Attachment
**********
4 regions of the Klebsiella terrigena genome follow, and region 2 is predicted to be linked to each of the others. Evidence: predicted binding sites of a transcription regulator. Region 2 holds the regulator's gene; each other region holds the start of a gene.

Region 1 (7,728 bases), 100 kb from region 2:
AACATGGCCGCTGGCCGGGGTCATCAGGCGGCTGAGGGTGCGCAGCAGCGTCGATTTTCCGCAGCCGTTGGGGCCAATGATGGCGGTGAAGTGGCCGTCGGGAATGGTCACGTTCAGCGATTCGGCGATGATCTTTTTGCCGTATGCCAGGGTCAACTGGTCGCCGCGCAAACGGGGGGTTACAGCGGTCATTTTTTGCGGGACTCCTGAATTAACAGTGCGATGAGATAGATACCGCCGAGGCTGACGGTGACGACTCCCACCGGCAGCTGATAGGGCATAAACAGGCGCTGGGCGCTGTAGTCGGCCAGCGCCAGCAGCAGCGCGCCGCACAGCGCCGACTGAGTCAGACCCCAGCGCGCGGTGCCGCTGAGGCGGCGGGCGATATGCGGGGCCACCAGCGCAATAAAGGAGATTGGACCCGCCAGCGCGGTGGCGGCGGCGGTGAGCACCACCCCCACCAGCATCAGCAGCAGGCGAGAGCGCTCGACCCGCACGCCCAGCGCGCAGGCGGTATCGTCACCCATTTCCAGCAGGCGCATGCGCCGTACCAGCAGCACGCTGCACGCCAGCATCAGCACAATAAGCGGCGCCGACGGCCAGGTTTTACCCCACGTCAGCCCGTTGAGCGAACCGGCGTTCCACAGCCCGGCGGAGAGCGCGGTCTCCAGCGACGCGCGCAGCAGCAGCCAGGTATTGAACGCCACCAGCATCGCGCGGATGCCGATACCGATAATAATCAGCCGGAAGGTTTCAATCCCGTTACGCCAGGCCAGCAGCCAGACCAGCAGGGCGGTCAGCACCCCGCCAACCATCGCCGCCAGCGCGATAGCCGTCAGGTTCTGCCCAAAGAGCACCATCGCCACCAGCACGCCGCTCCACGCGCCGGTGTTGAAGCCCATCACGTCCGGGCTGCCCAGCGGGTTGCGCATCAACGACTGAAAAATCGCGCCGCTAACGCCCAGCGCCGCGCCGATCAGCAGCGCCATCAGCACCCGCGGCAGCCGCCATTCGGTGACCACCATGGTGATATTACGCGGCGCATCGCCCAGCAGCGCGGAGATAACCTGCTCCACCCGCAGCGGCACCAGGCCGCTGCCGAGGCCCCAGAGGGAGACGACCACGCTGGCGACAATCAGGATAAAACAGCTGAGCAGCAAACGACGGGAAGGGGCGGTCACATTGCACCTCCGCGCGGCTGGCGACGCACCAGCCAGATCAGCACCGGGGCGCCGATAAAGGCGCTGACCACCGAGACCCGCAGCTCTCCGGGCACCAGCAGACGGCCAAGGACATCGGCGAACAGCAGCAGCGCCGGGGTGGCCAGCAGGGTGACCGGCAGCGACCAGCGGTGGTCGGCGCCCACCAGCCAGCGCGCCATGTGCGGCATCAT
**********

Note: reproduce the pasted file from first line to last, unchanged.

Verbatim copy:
4 regions of the Klebsiella terrigena genome follow, and region 2 is predicted to be linked to each of the others. Evidence: predicted binding sites of a transcription regulator. Region 2 holds the regulator's gene; each other region holds the start of a gene.

Region 1 (7,728 bases), 100 kb from region 2:
AACATGGCCGCTGGCCGGGGTCATCAGGCGGCTGAGGGTGCGCAGCAGCGTCGATTTTCCGCAGCCGTTGGGGCCAATGATGGCGGTGAAGTGGCCGTCGGGAATGGTCACGTTCAGCGATTCGGCGATGATCTTTTTGCCGTATGCCAGGGTCAACTGGTCGCCGCGCAAACGGGGGGTTACAGCGGTCATTTTTTGCGGGACTCCTGAATTAACAGTGCGATGAGATAGATACCGCCGAGGCTGACGGTGACGACTCCCACCGGCAGCTGATAGGGCATAAACAGGCGCTGGGCGCTGTAGTCGGCCAGCGCCAGCAGCAGCGCGCCGCACAGCGCCGACTGAGTCAGACCCCAGCGCGCGGTGCCGCTGAGGCGGCGGGCGATATGCGGGGCCACCAGCGCAATAAAGGAGATTGGACCCGCCAGCGCGGTGGCGGCGGCGGTGAGCACCACCCCCACCAGCATCAGCAGCAGGCGAGAGCGCTCGACCCGCACGCCCAGCGCGCAGGCGGTATCGTCACCCATTTCCAGCAGGCGCATGCGCCGTACCAGCAGCACGCTGCACGCCAGCATCAGCACAATAAGCGGCGCCGACGGCCAGGTTTTACCCCACGTCAGCCCGTTGAGCGAACCGGCGTTCCACAGCCCGGCGGAGAGCGCGGTCTCCAGCGACGCGCGCAGCAGCAGCCAGGTATTGAACGCCACCAGCATCGCGCGGATGCCGATACCGATAATAATCAGCCGGAAGGTTTCAATCCCGTTACGCCAGGCCAGCAGCCAGACCAGCAGGGCGGTCAGCACCCCGCCAACCATCGCCGCCAGCGCGATAGCCGTCAGGTTCTGCCCAAAGAGCACCATCGCCACCAGCACGCCGCTCCACGCGCCGGTGTTGAAGCCCATCACGTCCGGGCTGCCCAGCGGGTTGCGCATCAACGACTGAAAAATCGCGCCGCTAACGCCCAGCGCCGCGCCGATCAGCAGCGCCATCAGCACCCGCGGCAGCCGCCATTCGGTGACCACCATGGTGATATTACGCGGCGCATCGCCCAGCAGCGCGGAGATAACCTGCTCCACCCGCAGCGGCACCAGGCCGCTGCCGAGGCCCCAGAGGGAGACGACCACGCTGGCGACAATCAGGATAAAACAGCTGAGCAGCAAACGACGGGAAGGGGCGGTCACATTGCACCTCCGCGCGGCTGGCGACGCACCAGCCAGATCAGCACCGGGGCGCCGATAAAGGCGCTGACCACCGAGACCCGCAGCTCTCCGGGCACCAGCAGACGGCCAAGGACATCGGCGAACAGCAGCAGCGCCGGGGTGGCCAGCAGGGTGACCGGCAGCGACCAGCGGTGGTCGGCGCCCACCAGCCAGCGCGCCATGTGCGGCATCAT